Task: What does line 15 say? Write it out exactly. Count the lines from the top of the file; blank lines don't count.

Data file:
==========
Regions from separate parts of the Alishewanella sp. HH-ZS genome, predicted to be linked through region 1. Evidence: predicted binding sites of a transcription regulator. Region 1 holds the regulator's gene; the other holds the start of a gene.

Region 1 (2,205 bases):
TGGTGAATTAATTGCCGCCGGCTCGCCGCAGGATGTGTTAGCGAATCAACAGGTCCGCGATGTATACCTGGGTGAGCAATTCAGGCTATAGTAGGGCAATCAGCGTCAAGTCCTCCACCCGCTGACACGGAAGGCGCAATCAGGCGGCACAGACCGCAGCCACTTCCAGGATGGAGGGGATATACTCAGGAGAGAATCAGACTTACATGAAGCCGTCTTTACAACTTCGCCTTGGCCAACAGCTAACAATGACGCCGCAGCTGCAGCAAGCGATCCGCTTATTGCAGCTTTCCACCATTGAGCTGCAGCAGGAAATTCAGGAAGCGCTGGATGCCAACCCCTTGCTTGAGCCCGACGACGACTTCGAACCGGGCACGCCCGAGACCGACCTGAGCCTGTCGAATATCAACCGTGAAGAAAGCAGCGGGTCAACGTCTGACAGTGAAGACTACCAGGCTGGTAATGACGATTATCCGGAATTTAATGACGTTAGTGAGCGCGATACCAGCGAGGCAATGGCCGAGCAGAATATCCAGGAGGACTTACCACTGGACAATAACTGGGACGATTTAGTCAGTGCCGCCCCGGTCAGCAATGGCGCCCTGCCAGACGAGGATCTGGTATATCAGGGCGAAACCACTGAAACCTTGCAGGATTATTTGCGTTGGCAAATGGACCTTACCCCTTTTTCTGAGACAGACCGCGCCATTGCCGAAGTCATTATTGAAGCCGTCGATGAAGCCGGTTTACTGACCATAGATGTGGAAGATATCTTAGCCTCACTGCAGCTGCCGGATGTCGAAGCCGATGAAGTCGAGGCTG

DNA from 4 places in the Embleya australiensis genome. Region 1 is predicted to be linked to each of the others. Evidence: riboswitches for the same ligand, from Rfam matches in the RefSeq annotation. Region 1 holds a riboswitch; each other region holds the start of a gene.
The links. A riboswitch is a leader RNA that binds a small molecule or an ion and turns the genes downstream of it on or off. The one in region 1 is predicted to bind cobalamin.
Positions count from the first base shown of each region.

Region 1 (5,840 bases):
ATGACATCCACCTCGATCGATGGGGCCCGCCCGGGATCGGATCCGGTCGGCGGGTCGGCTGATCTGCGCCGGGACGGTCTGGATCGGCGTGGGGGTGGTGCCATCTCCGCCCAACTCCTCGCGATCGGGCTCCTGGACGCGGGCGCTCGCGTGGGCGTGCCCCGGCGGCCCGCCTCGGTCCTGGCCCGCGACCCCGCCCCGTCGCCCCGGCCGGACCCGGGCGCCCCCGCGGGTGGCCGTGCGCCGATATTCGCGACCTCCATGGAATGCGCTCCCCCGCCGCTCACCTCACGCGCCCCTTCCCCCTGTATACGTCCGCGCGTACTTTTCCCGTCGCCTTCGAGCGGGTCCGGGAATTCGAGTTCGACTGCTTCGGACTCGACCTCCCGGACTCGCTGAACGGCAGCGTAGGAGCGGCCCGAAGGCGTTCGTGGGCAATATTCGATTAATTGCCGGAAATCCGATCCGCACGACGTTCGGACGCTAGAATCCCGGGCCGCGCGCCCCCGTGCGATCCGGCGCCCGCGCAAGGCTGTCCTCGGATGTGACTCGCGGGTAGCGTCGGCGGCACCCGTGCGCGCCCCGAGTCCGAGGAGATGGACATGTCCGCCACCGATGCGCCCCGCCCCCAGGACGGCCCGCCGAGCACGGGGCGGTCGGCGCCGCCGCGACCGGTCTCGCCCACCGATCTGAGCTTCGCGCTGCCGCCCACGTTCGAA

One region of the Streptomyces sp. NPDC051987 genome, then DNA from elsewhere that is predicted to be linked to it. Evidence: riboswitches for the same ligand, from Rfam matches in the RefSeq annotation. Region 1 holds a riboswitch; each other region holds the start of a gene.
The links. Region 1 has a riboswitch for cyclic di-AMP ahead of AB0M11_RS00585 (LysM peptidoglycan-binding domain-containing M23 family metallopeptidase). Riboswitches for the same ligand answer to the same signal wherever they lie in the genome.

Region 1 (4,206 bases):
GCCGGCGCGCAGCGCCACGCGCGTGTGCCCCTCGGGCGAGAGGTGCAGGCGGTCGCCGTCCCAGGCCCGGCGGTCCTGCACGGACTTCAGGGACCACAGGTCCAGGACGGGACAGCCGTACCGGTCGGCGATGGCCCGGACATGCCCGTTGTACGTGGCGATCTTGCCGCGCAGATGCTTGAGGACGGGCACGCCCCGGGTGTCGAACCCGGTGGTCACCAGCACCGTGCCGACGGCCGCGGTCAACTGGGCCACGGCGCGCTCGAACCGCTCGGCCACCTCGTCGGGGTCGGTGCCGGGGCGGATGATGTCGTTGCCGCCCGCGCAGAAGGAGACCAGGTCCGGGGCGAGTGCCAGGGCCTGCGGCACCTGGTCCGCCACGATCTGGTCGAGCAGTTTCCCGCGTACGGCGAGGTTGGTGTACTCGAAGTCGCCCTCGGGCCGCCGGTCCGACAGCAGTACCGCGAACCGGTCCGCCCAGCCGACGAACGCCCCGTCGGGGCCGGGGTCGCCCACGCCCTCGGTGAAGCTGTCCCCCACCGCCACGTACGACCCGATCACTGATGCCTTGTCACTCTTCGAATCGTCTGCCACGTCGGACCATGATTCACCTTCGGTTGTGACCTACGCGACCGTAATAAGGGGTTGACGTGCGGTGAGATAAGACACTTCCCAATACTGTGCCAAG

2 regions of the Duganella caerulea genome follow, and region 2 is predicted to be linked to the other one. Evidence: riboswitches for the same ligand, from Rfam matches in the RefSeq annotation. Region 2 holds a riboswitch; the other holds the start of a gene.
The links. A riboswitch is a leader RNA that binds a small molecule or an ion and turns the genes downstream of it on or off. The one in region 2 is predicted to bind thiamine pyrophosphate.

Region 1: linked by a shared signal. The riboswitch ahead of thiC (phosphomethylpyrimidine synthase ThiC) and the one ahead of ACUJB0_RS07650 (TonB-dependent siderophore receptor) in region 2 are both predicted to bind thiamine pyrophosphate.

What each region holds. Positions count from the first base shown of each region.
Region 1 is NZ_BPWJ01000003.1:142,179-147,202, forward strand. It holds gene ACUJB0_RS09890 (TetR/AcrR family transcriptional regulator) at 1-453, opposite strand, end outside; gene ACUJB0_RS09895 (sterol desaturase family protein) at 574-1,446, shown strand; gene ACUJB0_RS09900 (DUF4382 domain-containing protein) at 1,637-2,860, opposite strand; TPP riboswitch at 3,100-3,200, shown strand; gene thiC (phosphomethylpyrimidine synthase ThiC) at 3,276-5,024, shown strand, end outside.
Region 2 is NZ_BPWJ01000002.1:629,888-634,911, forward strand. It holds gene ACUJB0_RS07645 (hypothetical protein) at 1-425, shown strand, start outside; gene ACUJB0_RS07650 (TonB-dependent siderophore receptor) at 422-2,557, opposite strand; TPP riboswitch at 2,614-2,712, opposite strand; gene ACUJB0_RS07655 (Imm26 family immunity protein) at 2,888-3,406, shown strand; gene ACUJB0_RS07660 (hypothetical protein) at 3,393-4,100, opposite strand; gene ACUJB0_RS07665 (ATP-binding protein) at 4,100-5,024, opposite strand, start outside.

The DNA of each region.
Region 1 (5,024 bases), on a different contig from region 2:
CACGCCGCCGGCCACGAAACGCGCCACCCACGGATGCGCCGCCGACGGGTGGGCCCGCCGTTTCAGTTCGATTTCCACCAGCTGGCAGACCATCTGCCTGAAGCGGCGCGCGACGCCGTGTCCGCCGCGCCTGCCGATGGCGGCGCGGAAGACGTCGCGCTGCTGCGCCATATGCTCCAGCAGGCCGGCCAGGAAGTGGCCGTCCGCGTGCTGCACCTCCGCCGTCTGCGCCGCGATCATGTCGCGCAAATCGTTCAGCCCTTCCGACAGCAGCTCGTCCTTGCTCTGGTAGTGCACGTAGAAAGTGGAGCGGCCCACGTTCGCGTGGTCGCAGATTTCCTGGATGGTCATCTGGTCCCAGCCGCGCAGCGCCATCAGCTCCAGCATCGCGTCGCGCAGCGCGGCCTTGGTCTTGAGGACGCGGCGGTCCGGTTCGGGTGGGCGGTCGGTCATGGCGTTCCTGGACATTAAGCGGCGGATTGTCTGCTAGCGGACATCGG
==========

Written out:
Region 1: linked by a shared signal. The riboswitch ahead of thiC (phosphomethylpyrimidine synthase ThiC) and the one ahead of ACUJB0_RS07650 (TonB-dependent siderophore receptor) in region 2 are both predicted to bind thiamine pyrophosphate.